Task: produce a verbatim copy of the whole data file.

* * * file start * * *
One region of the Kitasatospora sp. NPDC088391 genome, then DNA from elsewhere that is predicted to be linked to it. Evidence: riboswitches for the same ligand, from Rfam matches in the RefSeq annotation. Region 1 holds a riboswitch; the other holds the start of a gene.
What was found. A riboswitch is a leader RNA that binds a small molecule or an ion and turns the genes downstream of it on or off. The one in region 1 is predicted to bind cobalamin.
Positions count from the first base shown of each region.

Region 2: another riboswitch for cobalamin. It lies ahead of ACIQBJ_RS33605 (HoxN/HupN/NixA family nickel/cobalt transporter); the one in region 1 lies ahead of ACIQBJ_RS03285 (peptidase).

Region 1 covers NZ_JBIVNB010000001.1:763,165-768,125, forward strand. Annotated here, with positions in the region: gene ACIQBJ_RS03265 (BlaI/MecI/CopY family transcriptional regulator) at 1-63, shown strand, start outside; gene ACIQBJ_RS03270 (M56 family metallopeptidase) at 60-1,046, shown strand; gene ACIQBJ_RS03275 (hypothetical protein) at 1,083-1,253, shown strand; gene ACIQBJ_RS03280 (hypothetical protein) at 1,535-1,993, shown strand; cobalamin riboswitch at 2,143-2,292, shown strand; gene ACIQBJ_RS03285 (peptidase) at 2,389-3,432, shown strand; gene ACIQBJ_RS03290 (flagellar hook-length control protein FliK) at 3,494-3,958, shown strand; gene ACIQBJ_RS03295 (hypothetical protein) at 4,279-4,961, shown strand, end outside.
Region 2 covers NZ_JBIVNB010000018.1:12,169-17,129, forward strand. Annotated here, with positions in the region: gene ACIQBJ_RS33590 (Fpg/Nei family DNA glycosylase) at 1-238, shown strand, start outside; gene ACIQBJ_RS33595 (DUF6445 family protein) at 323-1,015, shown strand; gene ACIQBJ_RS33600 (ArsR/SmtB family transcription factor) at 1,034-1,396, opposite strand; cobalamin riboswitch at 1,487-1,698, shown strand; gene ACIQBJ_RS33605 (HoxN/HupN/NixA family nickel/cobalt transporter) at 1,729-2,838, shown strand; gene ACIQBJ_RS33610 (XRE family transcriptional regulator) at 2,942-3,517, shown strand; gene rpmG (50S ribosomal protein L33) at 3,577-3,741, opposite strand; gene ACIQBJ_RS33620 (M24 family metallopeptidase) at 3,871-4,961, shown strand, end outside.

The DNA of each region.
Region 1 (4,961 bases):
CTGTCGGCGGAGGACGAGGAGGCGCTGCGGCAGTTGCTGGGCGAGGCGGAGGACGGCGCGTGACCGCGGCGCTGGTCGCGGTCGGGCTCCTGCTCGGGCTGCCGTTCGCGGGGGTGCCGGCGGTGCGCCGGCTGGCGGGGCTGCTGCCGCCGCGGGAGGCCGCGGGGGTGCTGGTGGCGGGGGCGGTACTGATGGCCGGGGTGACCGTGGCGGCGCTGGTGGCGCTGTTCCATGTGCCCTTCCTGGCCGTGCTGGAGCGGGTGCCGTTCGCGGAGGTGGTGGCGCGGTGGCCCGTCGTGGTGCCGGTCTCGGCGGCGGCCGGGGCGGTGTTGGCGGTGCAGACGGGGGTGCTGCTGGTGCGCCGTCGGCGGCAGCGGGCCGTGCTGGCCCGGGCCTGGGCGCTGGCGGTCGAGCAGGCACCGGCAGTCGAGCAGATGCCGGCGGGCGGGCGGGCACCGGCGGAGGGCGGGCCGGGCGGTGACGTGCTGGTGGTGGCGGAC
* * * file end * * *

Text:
One region of the Kitasatospora sp. NPDC088391 genome, then DNA from elsewhere that is predicted to be linked to it. Evidence: riboswitches for the same ligand, from Rfam matches in the RefSeq annotation. Region 1 holds a riboswitch; the other holds the start of a gene.
What was found. A riboswitch is a leader RNA that binds a small molecule or an ion and turns the genes downstream of it on or off. The one in region 1 is predicted to bind cobalamin.
Positions count from the first base shown of each region.

Region 2: another riboswitch for cobalamin. It lies ahead of ACIQBJ_RS33605 (HoxN/HupN/NixA family nickel/cobalt transporter); the one in region 1 lies ahead of ACIQBJ_RS03285 (peptidase).

Region 1 covers NZ_JBIVNB010000001.1:763,165-768,125, forward strand. Annotated here, with positions in the region: gene ACIQBJ_RS03265 (BlaI/MecI/CopY family transcriptional regulator) at 1-63, shown strand, start outside; gene ACIQBJ_RS03270 (M56 family metallopeptidase) at 60-1,046, shown strand; gene ACIQBJ_RS03275 (hypothetical protein) at 1,083-1,253, shown strand; gene ACIQBJ_RS03280 (hypothetical protein) at 1,535-1,993, shown strand; cobalamin riboswitch at 2,143-2,292, shown strand; gene ACIQBJ_RS03285 (peptidase) at 2,389-3,432, shown strand; gene ACIQBJ_RS03290 (flagellar hook-length control protein FliK) at 3,494-3,958, shown strand; gene ACIQBJ_RS03295 (hypothetical protein) at 4,279-4,961, shown strand, end outside.
Region 2 covers NZ_JBIVNB010000018.1:12,169-17,129, forward strand. Annotated here, with positions in the region: gene ACIQBJ_RS33590 (Fpg/Nei family DNA glycosylase) at 1-238, shown strand, start outside; gene ACIQBJ_RS33595 (DUF6445 family protein) at 323-1,015, shown strand; gene ACIQBJ_RS33600 (ArsR/SmtB family transcription factor) at 1,034-1,396, opposite strand; cobalamin riboswitch at 1,487-1,698, shown strand; gene ACIQBJ_RS33605 (HoxN/HupN/NixA family nickel/cobalt transporter) at 1,729-2,838, shown strand; gene ACIQBJ_RS33610 (XRE family transcriptional regulator) at 2,942-3,517, shown strand; gene rpmG (50S ribosomal protein L33) at 3,577-3,741, opposite strand; gene ACIQBJ_RS33620 (M24 family metallopeptidase) at 3,871-4,961, shown strand, end outside.

The DNA of each region.
Region 1 (4,961 bases):
CTGTCGGCGGAGGACGAGGAGGCGCTGCGGCAGTTGCTGGGCGAGGCGGAGGACGGCGCGTGACCGCGGCGCTGGTCGCGGTCGGGCTCCTGCTCGGGCTGCCGTTCGCGGGGGTGCCGGCGGTGCGCCGGCTGGCGGGGCTGCTGCCGCCGCGGGAGGCCGCGGGGGTGCTGGTGGCGGGGGCGGTACTGATGGCCGGGGTGACCGTGGCGGCGCTGGTGGCGCTGTTCCATGTGCCCTTCCTGGCCGTGCTGGAGCGGGTGCCGTTCGCGGAGGTGGTGGCGCGGTGGCCCGTCGTGGTGCCGGTCTCGGCGGCGGCCGGGGCGGTGTTGGCGGTGCAGACGGGGGTGCTGCTGGTGCGCCGTCGGCGGCAGCGGGCCGTGCTGGCCCGGGCCTGGGCGCTGGCGGTCGAGCAGGCACCGGCAGTCGAGCAGATGCCGGCGGGCGGGCGGGCACCGGCGGAGGGCGGGCCGGGCGGTGACGTGCTGGTGGTGGCGGAC